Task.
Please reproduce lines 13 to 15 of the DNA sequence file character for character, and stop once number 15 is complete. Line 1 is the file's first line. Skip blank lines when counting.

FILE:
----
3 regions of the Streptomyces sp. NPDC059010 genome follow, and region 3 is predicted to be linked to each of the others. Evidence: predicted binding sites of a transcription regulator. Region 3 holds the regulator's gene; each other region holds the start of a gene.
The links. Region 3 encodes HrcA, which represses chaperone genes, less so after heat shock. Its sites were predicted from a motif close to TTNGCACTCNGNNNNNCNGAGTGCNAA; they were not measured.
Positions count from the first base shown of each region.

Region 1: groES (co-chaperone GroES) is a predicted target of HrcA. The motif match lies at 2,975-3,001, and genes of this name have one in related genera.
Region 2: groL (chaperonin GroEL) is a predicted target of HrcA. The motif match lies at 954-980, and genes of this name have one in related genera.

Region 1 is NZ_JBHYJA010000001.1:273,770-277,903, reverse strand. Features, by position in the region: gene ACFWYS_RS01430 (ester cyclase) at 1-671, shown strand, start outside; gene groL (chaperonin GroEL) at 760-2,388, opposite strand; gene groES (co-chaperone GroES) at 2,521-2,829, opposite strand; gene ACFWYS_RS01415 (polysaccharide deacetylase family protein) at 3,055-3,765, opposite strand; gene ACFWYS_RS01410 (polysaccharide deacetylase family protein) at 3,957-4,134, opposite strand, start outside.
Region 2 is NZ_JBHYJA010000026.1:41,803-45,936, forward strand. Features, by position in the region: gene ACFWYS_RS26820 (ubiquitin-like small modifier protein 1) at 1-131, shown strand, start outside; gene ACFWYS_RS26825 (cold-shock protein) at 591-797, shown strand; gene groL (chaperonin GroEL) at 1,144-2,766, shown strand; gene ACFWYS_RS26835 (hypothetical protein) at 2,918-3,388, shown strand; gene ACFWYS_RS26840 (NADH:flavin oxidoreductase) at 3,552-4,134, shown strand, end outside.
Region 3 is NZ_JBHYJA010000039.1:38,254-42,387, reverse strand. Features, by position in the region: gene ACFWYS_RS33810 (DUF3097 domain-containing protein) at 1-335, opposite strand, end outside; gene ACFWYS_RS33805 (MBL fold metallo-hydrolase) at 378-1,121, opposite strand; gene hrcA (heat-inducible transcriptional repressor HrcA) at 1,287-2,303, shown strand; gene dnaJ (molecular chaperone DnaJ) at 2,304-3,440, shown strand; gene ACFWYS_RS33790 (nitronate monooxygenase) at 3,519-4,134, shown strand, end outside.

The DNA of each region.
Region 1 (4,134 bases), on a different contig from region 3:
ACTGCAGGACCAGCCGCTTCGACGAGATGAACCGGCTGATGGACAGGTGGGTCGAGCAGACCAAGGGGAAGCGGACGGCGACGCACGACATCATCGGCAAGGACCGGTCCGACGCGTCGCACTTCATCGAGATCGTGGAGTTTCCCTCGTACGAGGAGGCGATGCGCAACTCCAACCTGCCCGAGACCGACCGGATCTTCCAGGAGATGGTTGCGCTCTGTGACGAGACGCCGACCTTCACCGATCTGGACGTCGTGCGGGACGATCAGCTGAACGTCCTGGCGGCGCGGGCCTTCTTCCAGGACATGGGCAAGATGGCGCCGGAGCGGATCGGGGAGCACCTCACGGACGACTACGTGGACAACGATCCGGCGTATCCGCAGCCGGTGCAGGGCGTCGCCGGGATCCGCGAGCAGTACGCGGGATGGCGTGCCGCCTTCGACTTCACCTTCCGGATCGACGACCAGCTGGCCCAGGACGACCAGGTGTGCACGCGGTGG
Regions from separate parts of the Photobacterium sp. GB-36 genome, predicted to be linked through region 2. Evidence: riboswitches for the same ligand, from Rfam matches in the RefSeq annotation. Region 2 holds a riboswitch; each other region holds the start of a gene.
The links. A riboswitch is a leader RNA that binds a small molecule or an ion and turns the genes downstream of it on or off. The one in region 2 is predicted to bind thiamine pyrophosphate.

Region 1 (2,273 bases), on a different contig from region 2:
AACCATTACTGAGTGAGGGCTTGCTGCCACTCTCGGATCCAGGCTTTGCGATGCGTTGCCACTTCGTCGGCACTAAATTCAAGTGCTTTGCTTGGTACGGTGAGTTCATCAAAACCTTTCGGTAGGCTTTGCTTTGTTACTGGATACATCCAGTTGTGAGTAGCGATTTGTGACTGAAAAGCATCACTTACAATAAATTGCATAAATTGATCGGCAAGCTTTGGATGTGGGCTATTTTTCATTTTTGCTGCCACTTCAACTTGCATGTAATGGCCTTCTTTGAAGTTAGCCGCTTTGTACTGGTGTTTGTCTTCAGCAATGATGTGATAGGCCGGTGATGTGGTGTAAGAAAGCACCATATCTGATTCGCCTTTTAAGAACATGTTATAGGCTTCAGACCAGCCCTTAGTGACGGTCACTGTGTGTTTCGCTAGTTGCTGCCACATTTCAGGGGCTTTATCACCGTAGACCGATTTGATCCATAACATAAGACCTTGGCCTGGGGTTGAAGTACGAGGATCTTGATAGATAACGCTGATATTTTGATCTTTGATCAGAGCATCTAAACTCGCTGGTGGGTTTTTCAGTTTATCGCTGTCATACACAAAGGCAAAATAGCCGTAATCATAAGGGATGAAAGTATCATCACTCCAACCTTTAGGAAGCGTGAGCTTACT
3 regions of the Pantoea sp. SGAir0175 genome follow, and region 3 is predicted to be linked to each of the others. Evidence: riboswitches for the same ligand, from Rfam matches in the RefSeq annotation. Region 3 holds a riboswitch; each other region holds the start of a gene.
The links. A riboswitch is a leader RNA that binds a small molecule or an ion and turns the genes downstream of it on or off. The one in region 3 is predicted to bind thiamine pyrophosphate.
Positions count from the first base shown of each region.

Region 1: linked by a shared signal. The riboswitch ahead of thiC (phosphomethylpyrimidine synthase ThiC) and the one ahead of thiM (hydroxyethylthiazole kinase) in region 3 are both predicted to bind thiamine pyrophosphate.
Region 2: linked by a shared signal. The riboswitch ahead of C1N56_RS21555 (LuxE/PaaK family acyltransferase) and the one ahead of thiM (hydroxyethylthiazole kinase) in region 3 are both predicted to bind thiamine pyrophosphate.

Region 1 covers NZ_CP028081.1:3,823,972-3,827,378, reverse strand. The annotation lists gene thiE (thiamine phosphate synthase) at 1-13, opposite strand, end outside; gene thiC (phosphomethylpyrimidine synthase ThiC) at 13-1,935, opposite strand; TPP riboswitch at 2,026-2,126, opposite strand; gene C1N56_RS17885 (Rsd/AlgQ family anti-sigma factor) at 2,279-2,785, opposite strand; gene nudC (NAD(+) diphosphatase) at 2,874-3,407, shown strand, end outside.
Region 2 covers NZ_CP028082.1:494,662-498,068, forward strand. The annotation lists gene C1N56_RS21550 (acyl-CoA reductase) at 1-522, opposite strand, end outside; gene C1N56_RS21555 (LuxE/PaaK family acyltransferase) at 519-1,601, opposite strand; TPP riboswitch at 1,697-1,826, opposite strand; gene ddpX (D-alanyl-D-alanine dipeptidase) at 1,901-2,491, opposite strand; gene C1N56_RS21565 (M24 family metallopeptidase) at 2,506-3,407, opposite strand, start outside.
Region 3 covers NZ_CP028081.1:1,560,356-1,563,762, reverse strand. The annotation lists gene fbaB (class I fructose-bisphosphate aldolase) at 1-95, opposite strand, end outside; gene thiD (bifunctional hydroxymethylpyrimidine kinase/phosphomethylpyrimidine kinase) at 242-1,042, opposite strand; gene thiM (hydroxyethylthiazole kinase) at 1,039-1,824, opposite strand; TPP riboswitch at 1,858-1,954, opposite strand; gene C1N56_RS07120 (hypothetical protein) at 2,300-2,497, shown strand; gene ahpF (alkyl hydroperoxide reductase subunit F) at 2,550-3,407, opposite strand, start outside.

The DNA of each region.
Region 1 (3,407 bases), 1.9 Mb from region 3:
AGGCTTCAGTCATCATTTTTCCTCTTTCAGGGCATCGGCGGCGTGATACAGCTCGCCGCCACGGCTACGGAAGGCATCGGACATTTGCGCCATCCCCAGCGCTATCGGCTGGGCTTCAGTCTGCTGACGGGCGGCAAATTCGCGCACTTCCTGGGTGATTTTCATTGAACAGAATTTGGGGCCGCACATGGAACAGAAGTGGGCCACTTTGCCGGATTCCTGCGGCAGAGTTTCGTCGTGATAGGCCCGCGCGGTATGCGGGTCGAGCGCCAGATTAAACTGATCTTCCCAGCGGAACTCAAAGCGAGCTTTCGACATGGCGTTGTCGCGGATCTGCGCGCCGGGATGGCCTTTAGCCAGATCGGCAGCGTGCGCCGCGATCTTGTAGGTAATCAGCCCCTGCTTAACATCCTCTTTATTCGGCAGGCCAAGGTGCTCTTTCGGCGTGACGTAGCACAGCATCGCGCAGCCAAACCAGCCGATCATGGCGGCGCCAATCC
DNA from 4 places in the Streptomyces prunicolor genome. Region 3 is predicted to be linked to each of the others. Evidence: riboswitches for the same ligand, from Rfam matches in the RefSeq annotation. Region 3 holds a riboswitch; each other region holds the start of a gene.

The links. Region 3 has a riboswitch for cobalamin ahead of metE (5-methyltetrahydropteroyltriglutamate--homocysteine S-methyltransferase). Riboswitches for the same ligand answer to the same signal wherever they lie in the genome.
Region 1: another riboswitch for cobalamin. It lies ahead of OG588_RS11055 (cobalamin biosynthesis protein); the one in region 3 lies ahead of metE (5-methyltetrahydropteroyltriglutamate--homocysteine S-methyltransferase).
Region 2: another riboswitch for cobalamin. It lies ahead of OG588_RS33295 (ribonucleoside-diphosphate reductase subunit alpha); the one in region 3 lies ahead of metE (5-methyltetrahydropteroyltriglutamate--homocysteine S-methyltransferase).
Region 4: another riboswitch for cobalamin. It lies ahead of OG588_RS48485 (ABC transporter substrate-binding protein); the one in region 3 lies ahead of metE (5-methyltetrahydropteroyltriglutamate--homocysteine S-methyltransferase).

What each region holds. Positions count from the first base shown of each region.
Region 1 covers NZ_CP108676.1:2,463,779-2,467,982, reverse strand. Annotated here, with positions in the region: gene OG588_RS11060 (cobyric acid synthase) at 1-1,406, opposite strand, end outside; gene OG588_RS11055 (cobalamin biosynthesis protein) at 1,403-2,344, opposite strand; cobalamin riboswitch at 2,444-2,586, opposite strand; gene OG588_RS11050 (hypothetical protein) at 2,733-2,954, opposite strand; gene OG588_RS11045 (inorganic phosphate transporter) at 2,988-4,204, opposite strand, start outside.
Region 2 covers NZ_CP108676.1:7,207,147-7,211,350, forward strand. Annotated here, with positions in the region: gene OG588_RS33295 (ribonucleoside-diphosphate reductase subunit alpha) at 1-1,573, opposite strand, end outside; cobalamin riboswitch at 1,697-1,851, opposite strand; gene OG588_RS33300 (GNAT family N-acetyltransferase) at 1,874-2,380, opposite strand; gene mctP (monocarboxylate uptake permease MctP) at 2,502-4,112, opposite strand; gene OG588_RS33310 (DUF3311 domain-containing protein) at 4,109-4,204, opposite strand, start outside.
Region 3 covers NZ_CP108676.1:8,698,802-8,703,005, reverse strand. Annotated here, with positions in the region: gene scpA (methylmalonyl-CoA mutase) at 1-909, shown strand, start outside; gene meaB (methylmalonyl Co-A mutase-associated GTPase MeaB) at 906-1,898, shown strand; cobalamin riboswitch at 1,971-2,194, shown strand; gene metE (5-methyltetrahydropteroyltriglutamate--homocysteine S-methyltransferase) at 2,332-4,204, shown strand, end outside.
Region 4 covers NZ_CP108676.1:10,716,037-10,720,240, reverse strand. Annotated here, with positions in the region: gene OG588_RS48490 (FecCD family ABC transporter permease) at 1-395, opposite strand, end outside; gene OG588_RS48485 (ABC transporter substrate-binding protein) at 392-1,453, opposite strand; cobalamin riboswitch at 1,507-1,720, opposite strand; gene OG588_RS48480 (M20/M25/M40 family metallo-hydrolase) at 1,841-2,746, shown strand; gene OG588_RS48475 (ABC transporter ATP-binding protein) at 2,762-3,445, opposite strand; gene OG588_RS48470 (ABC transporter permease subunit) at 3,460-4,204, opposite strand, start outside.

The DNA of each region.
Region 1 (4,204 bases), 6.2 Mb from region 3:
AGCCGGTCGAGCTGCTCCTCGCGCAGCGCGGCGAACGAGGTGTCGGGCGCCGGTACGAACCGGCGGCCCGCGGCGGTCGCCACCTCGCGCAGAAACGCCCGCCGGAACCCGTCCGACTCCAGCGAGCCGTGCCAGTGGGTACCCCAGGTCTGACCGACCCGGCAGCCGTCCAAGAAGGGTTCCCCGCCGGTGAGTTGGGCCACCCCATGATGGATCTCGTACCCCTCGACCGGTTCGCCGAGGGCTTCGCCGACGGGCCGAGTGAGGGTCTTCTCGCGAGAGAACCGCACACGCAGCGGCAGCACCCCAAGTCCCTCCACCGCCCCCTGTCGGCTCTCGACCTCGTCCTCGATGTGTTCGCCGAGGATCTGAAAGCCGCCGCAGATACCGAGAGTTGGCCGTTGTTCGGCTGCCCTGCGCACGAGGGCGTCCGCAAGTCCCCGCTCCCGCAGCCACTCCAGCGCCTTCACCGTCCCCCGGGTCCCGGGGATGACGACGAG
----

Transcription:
The links. A riboswitch is a leader RNA that binds a small molecule or an ion and turns the genes downstream of it on or off. The one in region 2 is predicted to bind thiamine pyrophosphate.

Region 1 (2,273 bases), on a different contig from region 2:
AACCATTACTGAGTGAGGGCTTGCTGCCACTCTCGGATCCAGGCTTTGCGATGCGTTGCCACTTCGTCGGCACTAAATTCAAGTGCTTTGCTTGGTACGGTGAGTTCATCAAAACCTTTCGGTAGGCTTTGCTTTGTTACTGGATACATCCAGTTGTGAGTAGCGATTTGTGACTGAAAAGCATCACTTACAATAAATTGCATAAATTGATCGGCAAGCTTTGGATGTGGGCTATTTTTCATTTTTGCTGCCACTTCAACTTGCATGTAATGGCCTTCTTTGAAGTTAGCCGCTTTGTACTGGTGTTTGTCTTCAGCAATGATGTGATAGGCCGGTGATGTGGTGTAAGAAAGCACCATATCTGATTCGCCTTTTAAGAACATGTTATAGGCTTCAGACCAGCCCTTAGTGACGGTCACTGTGTGTTTCGCTAGTTGCTGCCACATTTCAGGGGCTTTATCACCGTAGACCGATTTGATCCATAACATAAGACCTTGGCCTGGGGTTGAAGTACGAGGATCTTGATAGATAACGCTGATATTTTGATCTTTGATCAGAGCATCTAAACTCGCTGGTGGGTTTTTCAGTTTATCGCTGTCATACACAAAGGCAAAATAGCCGTAATCATAAGGGATGAAAGTATCATCACTCCAACCTTTAGGAAGCGTGAGCTTACT